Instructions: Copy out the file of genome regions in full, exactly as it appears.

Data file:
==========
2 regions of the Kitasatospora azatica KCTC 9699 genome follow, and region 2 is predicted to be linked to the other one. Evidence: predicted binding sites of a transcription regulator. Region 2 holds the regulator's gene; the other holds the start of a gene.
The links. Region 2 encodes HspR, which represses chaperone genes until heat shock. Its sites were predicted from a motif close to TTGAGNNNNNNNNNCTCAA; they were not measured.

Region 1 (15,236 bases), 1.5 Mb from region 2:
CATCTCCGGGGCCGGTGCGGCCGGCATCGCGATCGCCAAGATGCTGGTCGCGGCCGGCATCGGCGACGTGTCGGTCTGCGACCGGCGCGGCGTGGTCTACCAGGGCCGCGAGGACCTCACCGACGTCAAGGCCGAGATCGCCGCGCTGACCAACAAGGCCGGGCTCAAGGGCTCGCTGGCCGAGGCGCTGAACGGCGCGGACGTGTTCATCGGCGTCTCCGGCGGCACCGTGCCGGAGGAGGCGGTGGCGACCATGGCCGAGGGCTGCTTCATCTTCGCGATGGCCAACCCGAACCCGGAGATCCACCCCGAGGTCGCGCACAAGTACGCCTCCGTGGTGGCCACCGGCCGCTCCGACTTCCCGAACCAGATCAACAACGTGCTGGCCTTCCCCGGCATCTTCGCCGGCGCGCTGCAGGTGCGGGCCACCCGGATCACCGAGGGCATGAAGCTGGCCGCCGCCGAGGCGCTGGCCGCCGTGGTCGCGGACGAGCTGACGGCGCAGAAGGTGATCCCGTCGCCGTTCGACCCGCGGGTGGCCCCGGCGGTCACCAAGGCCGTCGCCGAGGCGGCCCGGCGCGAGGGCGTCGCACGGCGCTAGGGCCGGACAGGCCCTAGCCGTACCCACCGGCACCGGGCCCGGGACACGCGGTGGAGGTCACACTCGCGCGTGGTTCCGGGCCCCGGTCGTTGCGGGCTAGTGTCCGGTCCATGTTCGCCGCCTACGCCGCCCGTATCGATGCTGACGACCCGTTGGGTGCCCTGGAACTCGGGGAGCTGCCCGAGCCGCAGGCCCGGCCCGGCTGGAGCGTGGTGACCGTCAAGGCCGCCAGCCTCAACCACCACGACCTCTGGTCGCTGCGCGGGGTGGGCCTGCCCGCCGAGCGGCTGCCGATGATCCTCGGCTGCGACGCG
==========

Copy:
2 regions of the Kitasatospora azatica KCTC 9699 genome follow, and region 2 is predicted to be linked to the other one. Evidence: predicted binding sites of a transcription regulator. Region 2 holds the regulator's gene; the other holds the start of a gene.
The links. Region 2 encodes HspR, which represses chaperone genes until heat shock. Its sites were predicted from a motif close to TTGAGNNNNNNNNNCTCAA; they were not measured.

Region 1 (15,236 bases), 1.5 Mb from region 2:
CATCTCCGGGGCCGGTGCGGCCGGCATCGCGATCGCCAAGATGCTGGTCGCGGCCGGCATCGGCGACGTGTCGGTCTGCGACCGGCGCGGCGTGGTCTACCAGGGCCGCGAGGACCTCACCGACGTCAAGGCCGAGATCGCCGCGCTGACCAACAAGGCCGGGCTCAAGGGCTCGCTGGCCGAGGCGCTGAACGGCGCGGACGTGTTCATCGGCGTCTCCGGCGGCACCGTGCCGGAGGAGGCGGTGGCGACCATGGCCGAGGGCTGCTTCATCTTCGCGATGGCCAACCCGAACCCGGAGATCCACCCCGAGGTCGCGCACAAGTACGCCTCCGTGGTGGCCACCGGCCGCTCCGACTTCCCGAACCAGATCAACAACGTGCTGGCCTTCCCCGGCATCTTCGCCGGCGCGCTGCAGGTGCGGGCCACCCGGATCACCGAGGGCATGAAGCTGGCCGCCGCCGAGGCGCTGGCCGCCGTGGTCGCGGACGAGCTGACGGCGCAGAAGGTGATCCCGTCGCCGTTCGACCCGCGGGTGGCCCCGGCGGTCACCAAGGCCGTCGCCGAGGCGGCCCGGCGCGAGGGCGTCGCACGGCGCTAGGGCCGGACAGGCCCTAGCCGTACCCACCGGCACCGGGCCCGGGACACGCGGTGGAGGTCACACTCGCGCGTGGTTCCGGGCCCCGGTCGTTGCGGGCTAGTGTCCGGTCCATGTTCGCCGCCTACGCCGCCCGTATCGATGCTGACGACCCGTTGGGTGCCCTGGAACTCGGGGAGCTGCCCGAGCCGCAGGCCCGGCCCGGCTGGAGCGTGGTGACCGTCAAGGCCGCCAGCCTCAACCACCACGACCTCTGGTCGCTGCGCGGGGTGGGCCTGCCCGCCGAGCGGCTGCCGATGATCCTCGGCTGCGACGCG